Best fire resistant polymers

Discussion in 'Fiberglass and Composite Boat Building' started by Markusik, Oct 25, 2018.

  1. Markusik
    Joined: Jun 2017
    Posts: 22
    Likes: 0, Points: 1
    Location: Lake Michigan

    Markusik Junior Member

    Could you please share some insights on the best fire resistant polymers for building a glass boat (cruising sail catamaran) using vacuum infusion? Things like cost, ease of use, material safety.

    Below the waterline I’d avoid polyesters, but would consider them for furniture etc.

    Thanks!
     
  2. ondarvr
    Joined: Dec 2005
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    Location: Monroe WA

    ondarvr Senior Member

    FR resins tend to cost a great deal more and can be hard to find, there's not a huge demand for them, although the Coast Guard does require them for some applications.

    Depending on the code/spec it meets there isn't much value in using them, the common ones have an ingredient that suppresses the flame, but the smoke is more toxic than regular polyester. The more expensive low smoke versions are very difficult to use.

    Just about every resin manufacturer has one.
     
    Last edited: Nov 1, 2018
  3. KD8NPB
    Joined: Mar 2018
    Posts: 47
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    Location: South Carolina

    KD8NPB Junior Member

    Ashland MODAR / HETRON is what you need. They primarily rely on ATH to suppress fire. Alumina trihydrate flashes in to steam when exposed to high temperatures.

    Bromine is also popular, it acts as a fire suppressant by suffocating the flames, but is also caustic to your lungs.

    Unless you're building a commercial vessel, it's complete overkill.

    Keep in mind too, these are typically filled resins.
     
  4. Markusik
    Joined: Jun 2017
    Posts: 22
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    Location: Lake Michigan

    Markusik Junior Member

    The purpose of the fire resistance would be to protect property and lives, particularly my family’s. A certain amount of money would seem worth decreasing the possibility of us being cooked alive, stranded overboard, or losing our possessions. I confess there is a lot about boat building I don’t know. The boat (currently in pre-design phase) will use petrol outboards for auxiliary propulsion. I realize that explosion is a concern with petrol relative to diesel, but the fuel tanks would be vented to the bridgedeck tunnel with the outboards themselves in bridgedeck wells. I know boats don’t regularly burst into flames, but it is a nightmare scenario.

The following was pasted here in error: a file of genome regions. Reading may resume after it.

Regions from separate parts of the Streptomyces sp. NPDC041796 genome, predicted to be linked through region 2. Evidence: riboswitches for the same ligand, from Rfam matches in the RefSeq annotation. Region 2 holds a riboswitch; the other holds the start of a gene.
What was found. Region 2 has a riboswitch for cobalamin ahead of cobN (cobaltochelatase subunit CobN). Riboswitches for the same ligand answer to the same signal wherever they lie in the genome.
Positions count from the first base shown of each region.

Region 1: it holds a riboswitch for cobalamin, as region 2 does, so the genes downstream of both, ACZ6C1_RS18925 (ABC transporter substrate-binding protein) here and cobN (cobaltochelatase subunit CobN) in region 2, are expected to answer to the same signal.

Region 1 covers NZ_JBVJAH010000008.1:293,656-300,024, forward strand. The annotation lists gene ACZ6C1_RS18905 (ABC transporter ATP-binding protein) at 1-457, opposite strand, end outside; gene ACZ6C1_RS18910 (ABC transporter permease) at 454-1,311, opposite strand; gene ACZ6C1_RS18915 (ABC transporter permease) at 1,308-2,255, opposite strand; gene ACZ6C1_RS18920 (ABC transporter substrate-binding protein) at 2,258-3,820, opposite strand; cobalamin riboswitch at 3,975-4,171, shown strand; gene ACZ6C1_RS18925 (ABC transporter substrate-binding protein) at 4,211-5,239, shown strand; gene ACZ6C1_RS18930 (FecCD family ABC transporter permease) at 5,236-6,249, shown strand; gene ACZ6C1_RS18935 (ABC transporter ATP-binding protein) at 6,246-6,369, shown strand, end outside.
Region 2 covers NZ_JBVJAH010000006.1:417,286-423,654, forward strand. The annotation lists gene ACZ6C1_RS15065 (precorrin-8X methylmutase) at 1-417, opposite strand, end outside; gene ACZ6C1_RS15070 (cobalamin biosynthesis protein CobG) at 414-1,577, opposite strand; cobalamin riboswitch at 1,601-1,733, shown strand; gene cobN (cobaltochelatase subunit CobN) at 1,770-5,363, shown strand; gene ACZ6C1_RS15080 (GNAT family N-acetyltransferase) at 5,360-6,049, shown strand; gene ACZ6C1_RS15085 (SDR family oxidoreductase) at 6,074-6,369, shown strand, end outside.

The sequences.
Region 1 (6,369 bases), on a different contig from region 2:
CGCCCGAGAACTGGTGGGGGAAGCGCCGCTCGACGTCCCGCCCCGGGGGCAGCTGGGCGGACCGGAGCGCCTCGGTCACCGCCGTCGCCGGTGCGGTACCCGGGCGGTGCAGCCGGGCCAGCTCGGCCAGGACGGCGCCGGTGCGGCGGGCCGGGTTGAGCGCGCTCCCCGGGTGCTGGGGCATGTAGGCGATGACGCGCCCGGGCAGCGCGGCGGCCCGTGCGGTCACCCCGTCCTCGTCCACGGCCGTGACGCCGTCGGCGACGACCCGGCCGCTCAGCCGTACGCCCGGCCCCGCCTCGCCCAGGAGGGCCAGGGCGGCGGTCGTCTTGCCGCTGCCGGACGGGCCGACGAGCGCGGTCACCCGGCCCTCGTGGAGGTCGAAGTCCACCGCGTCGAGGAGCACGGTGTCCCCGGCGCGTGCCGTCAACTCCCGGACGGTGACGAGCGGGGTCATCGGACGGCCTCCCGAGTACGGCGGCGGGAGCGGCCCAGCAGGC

Seeing as this will likely be a one-off, maybe I should build in aluminum instead.

    Thanks, ondarvr and KD8NPB, I appreciate your advice.
     
  5. BlueBell
    Joined: May 2017
    Posts: 707
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    Location: Victoria BC Canada

    BlueBell Ahhhhh...

    Fire at sea is bad, as bad , or worse, than sinking.
    A fire plan can hugely reduce the danger.
    Regular drills will reduce it further.
    And prevention can nearly eliminate it all together.

    "Don't be scared, be prepared."
     
  6. DCockey
    Joined: Oct 2009
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    Location: Midcoast Maine

    DCockey Senior Member

    My guess is fires aboard boats rarely if ever originate in the laminate. How intense does a fire have to be before the laminate burns?
     
  7. ondarvr
    Joined: Dec 2005
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    Location: Monroe WA

    ondarvr Senior Member

  8. KD8NPB
    Joined: Mar 2018
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    Location: South Carolina

    KD8NPB Junior Member

    Use a light vinylester for primary construction.
    Metal cladding or phenolic resin around the engine room with nomex coring to insulate and slow flame spread.
    Buy a liferaft.
     

  9. TeddyDiver
    Joined: Dec 2007
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    Location: Finland/Norway

    TeddyDiver Gollywobbler

    Insulate the hull interior with fire resistant Armaflex. Other visible laminates painted with fire resistant acrylic paint..
     
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